Have fun with the hobby, and good luck.

Frank
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WX7G
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« Reply #4 on: March 27, 2012, 05:44:56 AM »

Your aluminum tubing tower sounds interesting. Perhaps the cross pieces can be aluminum angle stock. I'd go to a metal supply shop (all big cities have them) and get some 6061-T6 stock. The stock at hardware stores seems to be a much softer alloy.

It can all be brazed together using aluminum brazing rods available at the hardware store. MAP gas works well for this. Straight propane is not quite hot enough. It makes joints stronger than the aluminum itself.

To join the 12' tubes 1.875" aluminum tubing can be slipped over the joints.
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K4SAV
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Posts: 1825




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« Reply #5 on: March 27, 2012, 08:24:42 AM »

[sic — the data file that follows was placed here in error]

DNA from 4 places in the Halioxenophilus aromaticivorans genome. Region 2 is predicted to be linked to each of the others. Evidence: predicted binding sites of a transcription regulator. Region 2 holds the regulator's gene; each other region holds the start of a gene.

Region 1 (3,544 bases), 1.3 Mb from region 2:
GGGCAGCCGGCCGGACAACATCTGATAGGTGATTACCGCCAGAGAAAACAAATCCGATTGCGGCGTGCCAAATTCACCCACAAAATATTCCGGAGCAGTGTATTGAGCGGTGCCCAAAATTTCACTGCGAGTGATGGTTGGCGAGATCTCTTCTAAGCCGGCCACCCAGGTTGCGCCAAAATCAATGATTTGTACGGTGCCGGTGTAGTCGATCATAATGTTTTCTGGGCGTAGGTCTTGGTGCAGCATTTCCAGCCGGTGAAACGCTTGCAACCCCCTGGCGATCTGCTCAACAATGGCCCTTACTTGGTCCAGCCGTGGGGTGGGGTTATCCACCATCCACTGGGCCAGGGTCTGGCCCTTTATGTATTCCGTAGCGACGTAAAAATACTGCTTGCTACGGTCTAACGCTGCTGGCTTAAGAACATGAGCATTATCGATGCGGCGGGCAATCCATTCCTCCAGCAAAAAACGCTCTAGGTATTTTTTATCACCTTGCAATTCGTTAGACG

Take a look at the link as it captures the way I built my roof tower from 6061 alum, my was L stock not tube.  I'm pleased with how it turned out and the Mosley TA33jr on top has done wonders for my QSO's.

http://s47.photobucket.com/albums/f190/dad250/Mosley%20Beam%20Antenna%20Project/?albumview=slideshow



Good job on the tower and excellent pictures.  I enjoyed looking at all of them.
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WB6BYU
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Posts: 13029




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« Reply #6 on: March 27, 2012, 09:18:50 AM »

If you are just hoisting a dipole you don't need a very strong tower - a simple
mast may be sufficient.  3 sections joined together could be tilted up using a
"falling derrick" to keep them from bending in the process, then guyed in place.